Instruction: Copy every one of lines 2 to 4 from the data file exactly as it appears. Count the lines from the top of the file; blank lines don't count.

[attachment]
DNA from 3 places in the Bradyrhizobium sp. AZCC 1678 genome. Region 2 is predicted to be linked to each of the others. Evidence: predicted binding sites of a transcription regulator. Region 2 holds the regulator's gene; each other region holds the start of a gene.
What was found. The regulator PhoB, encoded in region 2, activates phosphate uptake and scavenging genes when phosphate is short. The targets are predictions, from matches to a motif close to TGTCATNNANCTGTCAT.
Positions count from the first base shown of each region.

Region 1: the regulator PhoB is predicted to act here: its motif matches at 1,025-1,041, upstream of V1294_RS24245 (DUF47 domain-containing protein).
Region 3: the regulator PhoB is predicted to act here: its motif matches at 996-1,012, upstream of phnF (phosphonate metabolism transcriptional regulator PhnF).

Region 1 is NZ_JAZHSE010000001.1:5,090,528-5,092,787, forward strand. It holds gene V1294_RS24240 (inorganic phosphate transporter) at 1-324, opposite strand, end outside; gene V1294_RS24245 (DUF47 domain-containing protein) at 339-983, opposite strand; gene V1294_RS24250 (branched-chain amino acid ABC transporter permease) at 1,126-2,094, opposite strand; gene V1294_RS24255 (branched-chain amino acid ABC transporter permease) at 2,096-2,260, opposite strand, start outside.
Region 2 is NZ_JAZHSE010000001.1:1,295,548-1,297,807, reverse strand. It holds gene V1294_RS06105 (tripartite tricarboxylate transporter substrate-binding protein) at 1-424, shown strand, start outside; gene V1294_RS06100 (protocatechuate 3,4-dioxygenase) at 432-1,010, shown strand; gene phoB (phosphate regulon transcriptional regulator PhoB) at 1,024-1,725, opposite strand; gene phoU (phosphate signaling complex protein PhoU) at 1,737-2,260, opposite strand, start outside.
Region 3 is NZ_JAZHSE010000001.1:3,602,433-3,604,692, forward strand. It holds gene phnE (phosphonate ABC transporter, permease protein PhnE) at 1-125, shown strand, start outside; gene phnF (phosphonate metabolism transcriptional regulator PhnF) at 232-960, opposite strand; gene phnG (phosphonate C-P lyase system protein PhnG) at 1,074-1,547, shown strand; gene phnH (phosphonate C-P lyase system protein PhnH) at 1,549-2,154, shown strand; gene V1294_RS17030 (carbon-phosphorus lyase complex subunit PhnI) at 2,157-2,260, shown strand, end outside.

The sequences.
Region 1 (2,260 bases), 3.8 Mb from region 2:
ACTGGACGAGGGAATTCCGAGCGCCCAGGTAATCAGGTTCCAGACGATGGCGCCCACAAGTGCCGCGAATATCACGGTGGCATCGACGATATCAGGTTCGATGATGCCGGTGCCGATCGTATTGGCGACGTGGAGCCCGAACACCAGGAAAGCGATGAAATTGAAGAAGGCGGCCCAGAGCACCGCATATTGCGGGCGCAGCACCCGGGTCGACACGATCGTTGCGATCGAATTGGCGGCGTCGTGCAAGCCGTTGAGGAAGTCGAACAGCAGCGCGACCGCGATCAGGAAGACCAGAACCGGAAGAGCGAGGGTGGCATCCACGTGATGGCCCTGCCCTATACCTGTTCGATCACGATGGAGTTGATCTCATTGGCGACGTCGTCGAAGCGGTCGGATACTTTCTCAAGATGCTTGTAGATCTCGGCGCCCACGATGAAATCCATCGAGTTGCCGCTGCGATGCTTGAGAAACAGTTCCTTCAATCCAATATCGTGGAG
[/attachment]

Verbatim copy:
What was found. The regulator PhoB, encoded in region 2, activates phosphate uptake and scavenging genes when phosphate is short. The targets are predictions, from matches to a motif close to TGTCATNNANCTGTCAT.
Positions count from the first base shown of each region.

Region 1: the regulator PhoB is predicted to act here: its motif matches at 1,025-1,041, upstream of V1294_RS24245 (DUF47 domain-containing protein).